Another object of the present invention is to provide a two-wire sensor having a small package size and minimal power dissipation.
Yet another object of the present invention is to provide a two-wire sensor that can replenish a voltage supply for a sensing function whenever required.
Many electrical loads can be turned "off" by passing a low quantity of electrical power through them, and can be turned "on" by passing a higher predetermined quantity of electrical power through them that enables the loads to perform their predetermined purpose. The applicant has discovered that such loads can be accurately controlled from either an AC or DC source in response to a sensed predetermined condition (e.g., the presence of an object) with minimum power dissipation by new techniques that differ in kind from known prior approaches.
According to a preferred form of the invention, a switch is used to conduct the predetermined quantity of AC or DC power through the load during a first operating state (the first state) in response to a first gating signal and is used to prevent conduction of the predetermined quantity of electrical power through the load during a second operating state (the second state) in response to a second gating signal. Electrical energy is stored (e.g., by a capacitor) in response to the AC or DC source in order to enable the monitoring of the predetermined condition. The monitoring can be performed by known sensors that detect a variety of conditions.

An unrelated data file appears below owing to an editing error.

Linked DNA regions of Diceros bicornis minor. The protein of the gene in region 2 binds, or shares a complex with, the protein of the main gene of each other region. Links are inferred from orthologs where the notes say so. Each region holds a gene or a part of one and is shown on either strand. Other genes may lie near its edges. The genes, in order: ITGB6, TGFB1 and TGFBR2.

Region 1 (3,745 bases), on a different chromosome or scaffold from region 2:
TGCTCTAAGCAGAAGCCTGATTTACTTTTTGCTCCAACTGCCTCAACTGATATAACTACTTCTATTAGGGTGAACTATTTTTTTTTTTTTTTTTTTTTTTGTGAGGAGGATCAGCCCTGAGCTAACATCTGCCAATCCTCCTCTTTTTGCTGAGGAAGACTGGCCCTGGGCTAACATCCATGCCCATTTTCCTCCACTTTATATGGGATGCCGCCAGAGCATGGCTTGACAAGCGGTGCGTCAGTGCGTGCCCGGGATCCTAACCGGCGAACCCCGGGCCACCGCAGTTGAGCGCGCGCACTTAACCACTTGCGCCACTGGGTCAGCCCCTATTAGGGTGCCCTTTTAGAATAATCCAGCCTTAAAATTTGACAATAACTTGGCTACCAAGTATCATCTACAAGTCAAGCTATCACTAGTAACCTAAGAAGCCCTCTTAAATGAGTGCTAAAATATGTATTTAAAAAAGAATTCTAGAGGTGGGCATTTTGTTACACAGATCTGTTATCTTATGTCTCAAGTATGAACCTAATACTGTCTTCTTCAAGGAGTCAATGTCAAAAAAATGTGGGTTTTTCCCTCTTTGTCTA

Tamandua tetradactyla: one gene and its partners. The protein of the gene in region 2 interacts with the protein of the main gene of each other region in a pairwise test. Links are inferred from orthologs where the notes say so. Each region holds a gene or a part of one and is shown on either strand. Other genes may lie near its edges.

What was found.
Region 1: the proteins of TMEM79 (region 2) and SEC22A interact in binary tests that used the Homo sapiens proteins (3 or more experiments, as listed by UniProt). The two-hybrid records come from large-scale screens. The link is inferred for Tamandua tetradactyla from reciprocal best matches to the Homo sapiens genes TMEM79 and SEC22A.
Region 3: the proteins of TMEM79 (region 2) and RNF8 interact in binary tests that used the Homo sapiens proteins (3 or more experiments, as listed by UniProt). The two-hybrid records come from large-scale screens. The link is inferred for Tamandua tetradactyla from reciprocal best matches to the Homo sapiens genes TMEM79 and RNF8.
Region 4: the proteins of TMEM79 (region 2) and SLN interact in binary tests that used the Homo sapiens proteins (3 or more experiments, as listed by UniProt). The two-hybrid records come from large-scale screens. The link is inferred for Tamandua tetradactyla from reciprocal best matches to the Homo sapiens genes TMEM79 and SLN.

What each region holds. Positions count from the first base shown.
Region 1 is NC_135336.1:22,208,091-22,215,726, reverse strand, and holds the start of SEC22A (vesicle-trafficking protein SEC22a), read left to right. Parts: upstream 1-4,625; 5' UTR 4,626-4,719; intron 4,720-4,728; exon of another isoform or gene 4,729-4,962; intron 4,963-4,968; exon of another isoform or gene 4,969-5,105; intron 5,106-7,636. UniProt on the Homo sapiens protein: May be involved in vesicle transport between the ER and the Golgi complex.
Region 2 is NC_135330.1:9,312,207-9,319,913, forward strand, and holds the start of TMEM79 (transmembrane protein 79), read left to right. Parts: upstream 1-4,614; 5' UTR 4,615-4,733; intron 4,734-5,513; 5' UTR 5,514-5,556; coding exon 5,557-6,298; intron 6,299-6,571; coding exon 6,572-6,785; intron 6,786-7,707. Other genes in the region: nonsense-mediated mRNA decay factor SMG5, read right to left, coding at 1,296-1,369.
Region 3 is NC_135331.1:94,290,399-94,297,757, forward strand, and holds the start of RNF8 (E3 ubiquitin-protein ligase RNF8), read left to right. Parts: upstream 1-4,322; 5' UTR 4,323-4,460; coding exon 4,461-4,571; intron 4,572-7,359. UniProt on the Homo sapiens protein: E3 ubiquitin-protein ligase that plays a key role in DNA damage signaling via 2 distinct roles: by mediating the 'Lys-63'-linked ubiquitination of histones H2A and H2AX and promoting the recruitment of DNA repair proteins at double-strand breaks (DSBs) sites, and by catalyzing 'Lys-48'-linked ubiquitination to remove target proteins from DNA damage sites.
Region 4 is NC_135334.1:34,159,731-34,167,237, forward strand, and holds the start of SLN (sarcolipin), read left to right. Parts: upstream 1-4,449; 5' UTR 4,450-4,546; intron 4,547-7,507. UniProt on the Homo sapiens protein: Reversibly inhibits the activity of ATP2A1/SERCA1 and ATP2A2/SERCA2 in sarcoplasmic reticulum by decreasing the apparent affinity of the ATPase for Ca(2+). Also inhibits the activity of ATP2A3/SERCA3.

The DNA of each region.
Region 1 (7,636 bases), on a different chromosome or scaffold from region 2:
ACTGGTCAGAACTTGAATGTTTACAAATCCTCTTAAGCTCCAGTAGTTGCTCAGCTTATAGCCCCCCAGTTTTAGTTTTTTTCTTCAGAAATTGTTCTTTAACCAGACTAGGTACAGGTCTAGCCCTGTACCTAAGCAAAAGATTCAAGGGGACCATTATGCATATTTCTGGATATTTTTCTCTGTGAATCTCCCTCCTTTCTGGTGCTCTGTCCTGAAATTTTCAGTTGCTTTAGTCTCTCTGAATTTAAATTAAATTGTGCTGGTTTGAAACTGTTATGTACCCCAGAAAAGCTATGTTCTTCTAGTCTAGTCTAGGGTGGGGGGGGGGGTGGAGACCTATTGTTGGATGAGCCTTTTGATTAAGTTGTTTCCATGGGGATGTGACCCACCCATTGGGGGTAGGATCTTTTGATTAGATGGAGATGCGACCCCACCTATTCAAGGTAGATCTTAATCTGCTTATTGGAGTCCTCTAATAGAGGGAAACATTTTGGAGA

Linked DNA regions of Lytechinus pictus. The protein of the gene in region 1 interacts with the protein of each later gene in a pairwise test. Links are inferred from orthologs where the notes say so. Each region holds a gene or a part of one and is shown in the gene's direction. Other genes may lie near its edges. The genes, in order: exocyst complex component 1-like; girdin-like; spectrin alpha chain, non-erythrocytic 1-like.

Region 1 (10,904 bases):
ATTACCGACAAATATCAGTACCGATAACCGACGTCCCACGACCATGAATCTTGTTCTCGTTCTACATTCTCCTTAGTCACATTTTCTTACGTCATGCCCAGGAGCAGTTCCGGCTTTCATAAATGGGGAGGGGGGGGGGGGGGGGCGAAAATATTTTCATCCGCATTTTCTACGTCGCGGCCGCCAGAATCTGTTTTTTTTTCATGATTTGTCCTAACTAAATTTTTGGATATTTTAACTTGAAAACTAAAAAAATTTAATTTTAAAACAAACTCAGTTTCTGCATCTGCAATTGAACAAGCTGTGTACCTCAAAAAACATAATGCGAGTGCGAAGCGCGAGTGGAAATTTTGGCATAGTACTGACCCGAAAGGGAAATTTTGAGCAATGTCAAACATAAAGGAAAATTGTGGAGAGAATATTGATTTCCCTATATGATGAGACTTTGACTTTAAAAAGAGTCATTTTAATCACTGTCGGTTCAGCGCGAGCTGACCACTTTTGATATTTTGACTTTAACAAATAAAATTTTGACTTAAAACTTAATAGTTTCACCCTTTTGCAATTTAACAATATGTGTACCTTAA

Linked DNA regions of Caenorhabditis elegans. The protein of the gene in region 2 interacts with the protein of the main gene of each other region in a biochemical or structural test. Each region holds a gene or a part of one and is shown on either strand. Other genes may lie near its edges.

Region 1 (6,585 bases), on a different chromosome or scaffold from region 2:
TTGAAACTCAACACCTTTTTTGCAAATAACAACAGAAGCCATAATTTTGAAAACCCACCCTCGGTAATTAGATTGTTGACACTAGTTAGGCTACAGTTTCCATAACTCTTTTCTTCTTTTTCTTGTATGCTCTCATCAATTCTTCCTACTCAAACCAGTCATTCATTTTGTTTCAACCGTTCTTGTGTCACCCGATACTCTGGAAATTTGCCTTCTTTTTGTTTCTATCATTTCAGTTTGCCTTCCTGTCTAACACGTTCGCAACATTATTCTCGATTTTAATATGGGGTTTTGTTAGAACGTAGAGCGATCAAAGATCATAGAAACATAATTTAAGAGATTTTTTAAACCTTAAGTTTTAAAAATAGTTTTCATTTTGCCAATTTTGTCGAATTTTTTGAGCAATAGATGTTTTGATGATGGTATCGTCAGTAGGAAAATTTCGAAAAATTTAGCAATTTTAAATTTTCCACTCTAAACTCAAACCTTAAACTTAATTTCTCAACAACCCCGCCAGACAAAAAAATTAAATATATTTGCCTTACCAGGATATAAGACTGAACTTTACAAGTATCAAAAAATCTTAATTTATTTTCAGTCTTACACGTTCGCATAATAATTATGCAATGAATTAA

When the predetermined condition is detected by the sensor, a cyclical form of operation is initiated in order to continue monitoring by the sensor while the load is performing its intended function. Initially, the load is switched to its first operating state in which the intended function begins to be performed. During the first operating state, monitoring continues by using the stored electrical energy to operate the sensor. When the stored electrical energy decreases below a predetermined value, the load briefly is switched to its second operating state in order to allow the replenishing of the stored electrical energy. Replenishing is needed in order to continue monitoring by the sensor. When the stored electrical energy is increased, the load is switched back to the first operating state, and the functioning of the load for its intended purpose continues. The cyclical operation occurs during the period of time in which the predetermined condition is detected by the sensor.